Faculty and Staff Blog from New Orleans Musicians' Village
|Jon Hazilla, associate professor of percussion, during last year's trip|
|Photo by Maegen Wright|
|Image 1 of 5|
Continuing Berklee's commitment of giving back to the birthplace of jazz, the college's Gracenotes Volunteer Committee is sponsoring its third annual trip to New Orleans. This year, the committee awarded sponsorships to four staff members and four faculty members. The group will travel to Louisiana with two Gracenotes administrators June 22–28 to help build the New Orleans Musicians' Village, an ongoing Habitat for Humanity project to create new and affordable homes in the city's Upper Ninth Ward for musicians and other residents displaced by hurricanes Katrina and Rita.
Get behind-the-scenes stories—read the Berklee on Tour blog.
Kathryn Hencir, academic advisor in the Counseling and Advising Center and Gracenotes administrator, said of the progress, "The Musicians' Village saw significant improvement in rebuilding efforts from the first to second time Berklee partnered with Habitat for Humanity. But with each house rebuilt in a neighborhood, there may be seven or eight waiting for volunteers. The relief work from the devastation of Katrina is far from over."
The sponsorship recipients were chosen in part based on letters of intent describing their motivations and expectations for the experience. Said Hencir, "The applicants revel in the culture and rich music history of New Orleans. They recognize Katrina's devastation to the area and want to personally be part of the rebuilding effort." Many of the recipients were interested in giving back in their daily life. Others had been moved by, or performed with, New Orleans native and trumpeter Terence Blanchard. Blanchard's A Tale of God's Will (A Requiem for Katrina)—the score to Spike Lee's documentary When the Levees Broke—and his vivid accounts of the hurricane itself inspired them to volunteer.
Berklee's work in New Orleans is truly representative of the college's community. In past years, the experience has proved to be a highly rewarding chance for a variety of people across different areas of the college to interact, increasing the overall sense of community. Said Hencir, "The personal gratification of serving is infectious for each Berklee volunteer who gets to experience the rebirth of this city."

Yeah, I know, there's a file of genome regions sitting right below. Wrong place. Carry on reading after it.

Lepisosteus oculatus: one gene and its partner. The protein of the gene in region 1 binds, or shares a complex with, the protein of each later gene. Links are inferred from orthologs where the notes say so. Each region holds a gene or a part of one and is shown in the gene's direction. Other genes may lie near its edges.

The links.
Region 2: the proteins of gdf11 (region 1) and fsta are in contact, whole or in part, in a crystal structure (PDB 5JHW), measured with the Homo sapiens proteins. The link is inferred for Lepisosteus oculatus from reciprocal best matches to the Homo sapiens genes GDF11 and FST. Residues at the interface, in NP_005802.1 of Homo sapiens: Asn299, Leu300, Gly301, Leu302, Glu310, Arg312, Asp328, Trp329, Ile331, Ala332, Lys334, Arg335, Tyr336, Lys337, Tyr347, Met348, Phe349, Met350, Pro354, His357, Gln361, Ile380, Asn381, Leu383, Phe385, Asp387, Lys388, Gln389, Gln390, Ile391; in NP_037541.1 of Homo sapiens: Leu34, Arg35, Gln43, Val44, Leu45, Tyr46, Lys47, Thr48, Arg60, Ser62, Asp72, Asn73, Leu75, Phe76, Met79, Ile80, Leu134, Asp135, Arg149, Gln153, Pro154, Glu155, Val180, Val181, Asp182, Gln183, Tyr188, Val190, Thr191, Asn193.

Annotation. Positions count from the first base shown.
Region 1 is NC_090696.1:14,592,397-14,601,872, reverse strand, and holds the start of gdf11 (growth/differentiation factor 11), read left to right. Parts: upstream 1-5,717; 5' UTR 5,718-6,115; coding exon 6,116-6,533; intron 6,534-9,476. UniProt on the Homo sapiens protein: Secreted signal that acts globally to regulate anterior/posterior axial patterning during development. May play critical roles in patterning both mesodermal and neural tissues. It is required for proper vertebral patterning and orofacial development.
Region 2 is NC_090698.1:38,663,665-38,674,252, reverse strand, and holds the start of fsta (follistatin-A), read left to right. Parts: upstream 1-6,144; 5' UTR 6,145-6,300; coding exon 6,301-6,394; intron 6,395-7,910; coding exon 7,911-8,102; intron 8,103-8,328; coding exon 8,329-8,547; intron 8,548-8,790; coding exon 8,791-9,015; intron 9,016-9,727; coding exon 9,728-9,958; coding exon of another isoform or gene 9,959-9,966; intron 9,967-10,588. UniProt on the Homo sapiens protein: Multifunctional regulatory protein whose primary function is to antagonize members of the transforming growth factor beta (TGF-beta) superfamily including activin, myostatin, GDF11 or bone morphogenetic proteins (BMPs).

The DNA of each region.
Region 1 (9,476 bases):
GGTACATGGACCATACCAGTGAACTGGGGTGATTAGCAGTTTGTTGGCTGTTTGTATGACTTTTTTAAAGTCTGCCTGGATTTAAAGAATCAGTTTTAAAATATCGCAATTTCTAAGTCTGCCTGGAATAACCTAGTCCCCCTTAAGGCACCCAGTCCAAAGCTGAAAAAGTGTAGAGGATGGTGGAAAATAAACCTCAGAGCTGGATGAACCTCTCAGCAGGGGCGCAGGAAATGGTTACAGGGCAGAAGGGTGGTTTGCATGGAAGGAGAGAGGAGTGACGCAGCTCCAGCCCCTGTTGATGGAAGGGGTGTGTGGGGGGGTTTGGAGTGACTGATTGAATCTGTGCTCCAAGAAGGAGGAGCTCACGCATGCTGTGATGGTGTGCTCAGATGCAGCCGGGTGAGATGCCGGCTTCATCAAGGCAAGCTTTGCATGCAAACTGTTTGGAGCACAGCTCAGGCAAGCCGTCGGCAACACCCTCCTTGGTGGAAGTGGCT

Staff and faculty traveling to New Orleans:
- Noah Brown, administrative assistant, Information Technology
- Janelle Browning, director of marketing and external affairs, External Affairs
- Giles Christenson, support consultant 1, Training and Support
- Maria DeMaio, travel and events liaison, Meetings and Events
- Garrett Kenehan, assistant professor, Liberal Arts
- Barbara LaFitte, performance division coordinator, Professional Performance Division
- Greg Mooter, professor, Bass
- Omar Thomas, assistant professor, Harmony
- Linda Embardo, senior training and support coordinator, Training and Support; Gracenotes administrator
- Kathryn Hencir, academic advisor, Counseling and Advising Center; Gracenotes administrator
Berklee's outreach began a month after Hurricane Katrina hit, when the college organized the New Orleans Resurrection Brass Band to march in Boston for a fundraising event that featured alumni and Big Easy natives Donald Harrison and Christian Scott. That year, Berklee also initiated the New Orleans Visiting Artist series (NOVA), hosting musicians whose lives were affected by Hurricane Katrina for teaching and performing residencies. Recipients included Ellis Marsalis, Marva Wright, Harrison, and Meters bassist George Porter Jr.
The Gracenotes Volunteer Committee strengthens relationships with the college's neighbors and allows Berklee employees to use their abilities for the benefit of the community by providing a number of service opportunities throughout the year. Annual events include volunteering at the American Red Cross Boston Food Pantry's Thanksgiving drive; establishing Berklee teams to participate in the Boston Heart Walk and providing music for the event; organizing City on a Hill, where volunteers serve as judges for Roxbury Charter High School's annual science fair; and the Mother's Rest cleanup to beautify the park in Boston's Back Bay.